(ran NT,CT,LT,TP editions)
The common wisdom here is that business will generally flourish when hundreds of thousands converge on the city for International World Youth Day and the visit of Pope John Paul II in August.
Beneath that rosy outlook, however, are some real boom and bust possibilities for individual entrepreneurs, who stand to make or lose a lot. Some think they are being treated unfairly by the organizers.
Bill Clayton believes he's on the losing end of the Aug. 11-15 extravaganza. Clayton is the manager of two Coney Island hot dog stands at Cherry Creek State Park, site of two large gatherings, including the closing papal Mass Aug. 15. A vigil there the night before and the mass are expected to draw a total of half a million people. Potentially, a lot of hot dog sales.
But Clayton has been ordered by the Colorado State Parks Department to close his stand Aug. 13-15. The state says it is closing all concessions at the park _ including, for instance, the one for water sports _ and closing the park to the public because it does not want the worshipers to be distracted.
Clayton, who will be reimbursed by the Youth Day organization for what he would make on an average weekend, claims he is being forced to close his food concession to eliminate competition with the official concessionaire of the event.
Aspiring cabbies in Denver are definitely on the winning side. According to a report in the Rocky Mountain News, the Colorado Public Utilities Commission is allowing anyone who is insured and has a valid Colorado driver's license to get a temporary permit to charge to haul people around the city.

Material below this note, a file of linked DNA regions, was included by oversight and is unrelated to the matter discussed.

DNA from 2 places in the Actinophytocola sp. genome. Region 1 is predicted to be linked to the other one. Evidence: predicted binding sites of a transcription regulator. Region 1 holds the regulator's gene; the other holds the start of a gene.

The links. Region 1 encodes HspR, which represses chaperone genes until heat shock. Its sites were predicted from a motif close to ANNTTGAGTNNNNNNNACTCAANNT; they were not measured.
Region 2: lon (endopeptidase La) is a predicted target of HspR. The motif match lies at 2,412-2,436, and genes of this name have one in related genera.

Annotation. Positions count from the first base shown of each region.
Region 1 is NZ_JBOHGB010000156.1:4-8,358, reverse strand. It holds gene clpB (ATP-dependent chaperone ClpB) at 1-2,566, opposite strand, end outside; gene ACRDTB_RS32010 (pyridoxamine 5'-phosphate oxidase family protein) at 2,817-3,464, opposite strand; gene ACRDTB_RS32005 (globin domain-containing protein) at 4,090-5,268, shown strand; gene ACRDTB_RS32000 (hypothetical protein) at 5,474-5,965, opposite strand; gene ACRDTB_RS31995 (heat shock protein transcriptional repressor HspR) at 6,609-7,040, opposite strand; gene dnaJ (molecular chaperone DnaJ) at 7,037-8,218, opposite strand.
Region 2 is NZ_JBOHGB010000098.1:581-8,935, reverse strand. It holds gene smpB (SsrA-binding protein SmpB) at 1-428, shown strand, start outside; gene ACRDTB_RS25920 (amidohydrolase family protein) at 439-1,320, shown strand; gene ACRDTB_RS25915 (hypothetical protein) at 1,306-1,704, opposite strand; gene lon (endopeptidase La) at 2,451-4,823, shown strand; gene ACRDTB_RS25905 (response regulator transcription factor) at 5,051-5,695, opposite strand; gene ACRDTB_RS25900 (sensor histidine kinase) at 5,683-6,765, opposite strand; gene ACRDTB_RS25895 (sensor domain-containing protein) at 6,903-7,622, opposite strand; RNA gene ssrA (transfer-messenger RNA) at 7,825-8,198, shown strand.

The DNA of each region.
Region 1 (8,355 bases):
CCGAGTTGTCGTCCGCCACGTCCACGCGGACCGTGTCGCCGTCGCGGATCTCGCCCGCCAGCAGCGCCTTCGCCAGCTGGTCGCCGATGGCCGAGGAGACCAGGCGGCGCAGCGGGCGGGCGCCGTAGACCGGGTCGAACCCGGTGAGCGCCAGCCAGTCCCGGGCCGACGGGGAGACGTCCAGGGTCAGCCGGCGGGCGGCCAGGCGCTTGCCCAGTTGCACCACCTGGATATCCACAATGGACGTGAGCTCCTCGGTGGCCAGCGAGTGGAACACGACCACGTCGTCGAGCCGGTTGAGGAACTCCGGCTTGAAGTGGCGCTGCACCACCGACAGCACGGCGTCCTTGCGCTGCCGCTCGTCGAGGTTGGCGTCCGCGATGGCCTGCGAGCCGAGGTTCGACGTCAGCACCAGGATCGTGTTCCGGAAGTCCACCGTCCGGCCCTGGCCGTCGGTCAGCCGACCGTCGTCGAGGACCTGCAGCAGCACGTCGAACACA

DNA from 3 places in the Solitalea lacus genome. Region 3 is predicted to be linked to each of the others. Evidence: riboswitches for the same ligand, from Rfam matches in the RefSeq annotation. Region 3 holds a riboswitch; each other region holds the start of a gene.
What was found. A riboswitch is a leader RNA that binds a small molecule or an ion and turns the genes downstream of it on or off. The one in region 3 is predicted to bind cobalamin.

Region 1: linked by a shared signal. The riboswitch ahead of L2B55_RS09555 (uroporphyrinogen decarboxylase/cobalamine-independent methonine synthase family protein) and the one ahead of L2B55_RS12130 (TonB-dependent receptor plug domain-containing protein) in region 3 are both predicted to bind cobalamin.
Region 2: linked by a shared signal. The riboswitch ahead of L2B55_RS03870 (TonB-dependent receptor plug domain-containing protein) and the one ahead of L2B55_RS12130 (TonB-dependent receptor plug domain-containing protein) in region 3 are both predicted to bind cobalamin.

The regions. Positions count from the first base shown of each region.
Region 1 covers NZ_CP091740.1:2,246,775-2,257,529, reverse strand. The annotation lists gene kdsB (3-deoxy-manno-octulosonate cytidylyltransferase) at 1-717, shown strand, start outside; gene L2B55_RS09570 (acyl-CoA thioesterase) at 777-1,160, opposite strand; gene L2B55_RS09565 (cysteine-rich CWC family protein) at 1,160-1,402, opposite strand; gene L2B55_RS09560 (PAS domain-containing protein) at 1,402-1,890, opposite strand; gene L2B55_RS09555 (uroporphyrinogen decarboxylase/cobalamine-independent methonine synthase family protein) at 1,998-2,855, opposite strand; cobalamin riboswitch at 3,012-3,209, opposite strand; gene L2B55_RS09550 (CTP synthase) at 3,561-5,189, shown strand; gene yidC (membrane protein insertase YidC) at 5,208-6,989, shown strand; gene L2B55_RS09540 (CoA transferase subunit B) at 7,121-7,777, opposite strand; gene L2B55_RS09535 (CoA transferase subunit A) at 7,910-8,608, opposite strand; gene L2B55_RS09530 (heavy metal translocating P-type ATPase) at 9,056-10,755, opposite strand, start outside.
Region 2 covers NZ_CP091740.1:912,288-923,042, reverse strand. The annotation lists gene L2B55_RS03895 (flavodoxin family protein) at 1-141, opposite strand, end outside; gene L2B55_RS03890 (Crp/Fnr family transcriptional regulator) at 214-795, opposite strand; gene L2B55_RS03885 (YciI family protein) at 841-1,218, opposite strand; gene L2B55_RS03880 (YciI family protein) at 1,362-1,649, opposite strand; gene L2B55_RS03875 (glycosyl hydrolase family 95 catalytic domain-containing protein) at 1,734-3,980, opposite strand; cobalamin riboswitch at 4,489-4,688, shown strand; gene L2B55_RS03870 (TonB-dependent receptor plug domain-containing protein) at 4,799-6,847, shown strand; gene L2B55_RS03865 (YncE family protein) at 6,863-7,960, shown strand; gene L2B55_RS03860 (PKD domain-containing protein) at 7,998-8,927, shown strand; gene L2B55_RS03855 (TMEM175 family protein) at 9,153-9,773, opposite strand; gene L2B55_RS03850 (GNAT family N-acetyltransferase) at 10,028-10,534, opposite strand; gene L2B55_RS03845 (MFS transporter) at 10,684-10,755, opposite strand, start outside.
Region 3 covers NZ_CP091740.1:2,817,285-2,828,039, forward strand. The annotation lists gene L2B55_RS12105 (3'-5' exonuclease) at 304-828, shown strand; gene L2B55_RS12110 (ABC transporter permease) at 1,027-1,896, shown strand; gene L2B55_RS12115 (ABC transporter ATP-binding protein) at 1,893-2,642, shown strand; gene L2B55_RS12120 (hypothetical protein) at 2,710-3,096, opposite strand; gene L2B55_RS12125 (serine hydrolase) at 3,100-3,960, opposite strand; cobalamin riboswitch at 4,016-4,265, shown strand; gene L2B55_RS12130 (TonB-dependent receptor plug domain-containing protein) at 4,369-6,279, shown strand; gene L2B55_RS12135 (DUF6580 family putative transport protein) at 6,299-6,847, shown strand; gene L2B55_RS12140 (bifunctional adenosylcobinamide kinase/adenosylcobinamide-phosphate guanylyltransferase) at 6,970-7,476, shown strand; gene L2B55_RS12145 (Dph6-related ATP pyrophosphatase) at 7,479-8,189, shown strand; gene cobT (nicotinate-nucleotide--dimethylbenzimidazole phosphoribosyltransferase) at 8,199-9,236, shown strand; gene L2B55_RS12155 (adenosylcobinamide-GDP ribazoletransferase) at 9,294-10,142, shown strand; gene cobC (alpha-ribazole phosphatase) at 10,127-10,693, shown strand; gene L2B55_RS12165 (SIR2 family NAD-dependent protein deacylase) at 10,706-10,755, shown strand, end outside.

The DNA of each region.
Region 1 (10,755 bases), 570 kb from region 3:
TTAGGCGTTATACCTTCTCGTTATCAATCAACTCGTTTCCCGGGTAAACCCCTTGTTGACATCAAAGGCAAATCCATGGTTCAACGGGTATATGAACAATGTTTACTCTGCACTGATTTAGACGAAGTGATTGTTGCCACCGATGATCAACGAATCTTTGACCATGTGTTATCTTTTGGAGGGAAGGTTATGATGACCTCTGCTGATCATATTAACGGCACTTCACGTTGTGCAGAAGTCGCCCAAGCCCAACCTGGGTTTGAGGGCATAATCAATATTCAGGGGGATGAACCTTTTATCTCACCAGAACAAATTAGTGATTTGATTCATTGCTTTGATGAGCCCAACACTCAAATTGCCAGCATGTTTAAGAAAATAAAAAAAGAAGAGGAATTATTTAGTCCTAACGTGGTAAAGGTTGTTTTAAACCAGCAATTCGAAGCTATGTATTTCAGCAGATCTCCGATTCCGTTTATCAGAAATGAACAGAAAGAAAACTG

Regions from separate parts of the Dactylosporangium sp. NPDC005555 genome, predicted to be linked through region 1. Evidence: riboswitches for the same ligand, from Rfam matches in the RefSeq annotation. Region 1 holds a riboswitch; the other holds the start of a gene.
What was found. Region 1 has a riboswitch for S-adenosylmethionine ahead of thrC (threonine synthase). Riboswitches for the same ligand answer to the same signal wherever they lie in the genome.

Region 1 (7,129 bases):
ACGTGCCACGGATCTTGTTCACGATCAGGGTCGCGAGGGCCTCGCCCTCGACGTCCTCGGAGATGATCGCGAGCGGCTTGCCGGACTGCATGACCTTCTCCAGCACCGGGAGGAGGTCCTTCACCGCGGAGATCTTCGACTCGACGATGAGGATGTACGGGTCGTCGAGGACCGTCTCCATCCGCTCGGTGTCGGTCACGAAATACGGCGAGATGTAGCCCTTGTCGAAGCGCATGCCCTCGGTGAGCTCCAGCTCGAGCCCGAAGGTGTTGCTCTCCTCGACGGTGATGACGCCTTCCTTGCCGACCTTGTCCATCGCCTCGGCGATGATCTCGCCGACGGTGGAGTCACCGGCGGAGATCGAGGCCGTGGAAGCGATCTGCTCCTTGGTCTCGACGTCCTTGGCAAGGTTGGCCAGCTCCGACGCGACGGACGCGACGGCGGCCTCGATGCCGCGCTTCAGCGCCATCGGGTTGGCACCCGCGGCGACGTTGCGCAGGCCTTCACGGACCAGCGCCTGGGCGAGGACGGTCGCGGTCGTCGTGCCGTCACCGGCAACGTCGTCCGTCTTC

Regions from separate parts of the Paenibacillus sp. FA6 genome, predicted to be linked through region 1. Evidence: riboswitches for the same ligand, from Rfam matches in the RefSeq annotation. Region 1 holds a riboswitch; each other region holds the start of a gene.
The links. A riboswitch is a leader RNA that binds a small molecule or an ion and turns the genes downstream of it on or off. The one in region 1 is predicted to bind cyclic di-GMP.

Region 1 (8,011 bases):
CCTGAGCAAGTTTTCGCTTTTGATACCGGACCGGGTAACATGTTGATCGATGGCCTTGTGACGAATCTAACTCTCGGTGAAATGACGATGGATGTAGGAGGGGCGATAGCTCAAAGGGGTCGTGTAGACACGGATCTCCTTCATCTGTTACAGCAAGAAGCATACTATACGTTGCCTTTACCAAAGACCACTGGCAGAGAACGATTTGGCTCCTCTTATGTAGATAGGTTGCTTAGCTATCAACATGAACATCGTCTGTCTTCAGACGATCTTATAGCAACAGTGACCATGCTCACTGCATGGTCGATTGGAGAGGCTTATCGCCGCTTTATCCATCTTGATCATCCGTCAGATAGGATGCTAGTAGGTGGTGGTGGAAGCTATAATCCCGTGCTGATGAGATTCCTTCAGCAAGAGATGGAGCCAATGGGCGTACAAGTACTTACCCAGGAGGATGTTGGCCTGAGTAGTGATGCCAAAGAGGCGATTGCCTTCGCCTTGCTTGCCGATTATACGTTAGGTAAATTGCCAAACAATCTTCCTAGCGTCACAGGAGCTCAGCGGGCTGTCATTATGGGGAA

The permits will be valid only Aug. 9-16.
Applicants for the permits must show proof of liability insurance _ from $500,000 for passenger cars to $5-million for buses carrying 32 or more passengers.
The crush of hundreds of thousands needing to get around the city prompted the leniency of the state authorities. And the crush of crowds is also prompting a sober assessment by those same officials when asked who would oversee the temporary cabbies.
One state official admitted that the utilities commission, which normally regulates fares and checks driver records, will simply be unable to do it the week of the Youth Day event.
"During that week, it's going to have to be buyer beware."
It was artists and crafts people who said they had to be aware when they began negotiations with the "official" Youth Day merchandiser, FAME.
The firm, headed by local businessman John Lemke, demanded thousands in "up front" money from Denver area artists, according to several who eventually decided against signing up with the merchandiser.
"I would have had to give my house," said JJ White, who operates a T-shirt business with her husband. She said Lemke asked her for a $75,000 note.
The artists said they met several times with Lemke and each time he changed the amount he demanded up front.
"We had to pay a percentage to World Youth Day, a percentage to FAME, a percentage to the distribution center _ it just got to be too much," said Debra Champagnola, who is in partnership with five other people in Porcelain Creations.
Her company was asked for an $80,000 promissory note.
"It got so bad, there was none of the pie left for us," she said.
Others are taking a free-market approach.
Ray Gerken said he has always sold pope souvenirs in his store, and "Lemke can't tell me I can't sell a picture of the pope."
Actually, pictures of the pope aren't the problem. The pope's image is not copyrighted and anyone can reproduce and sell it. The problem is the youth day logo and words. Lemke has sole rights to them and and has to approve anyone who wants to use them.
Sister Mary Ann Walsh, spokeswoman for World Youth Day, said the organization "does not know about the world of business. That's why we hired a merchandiser."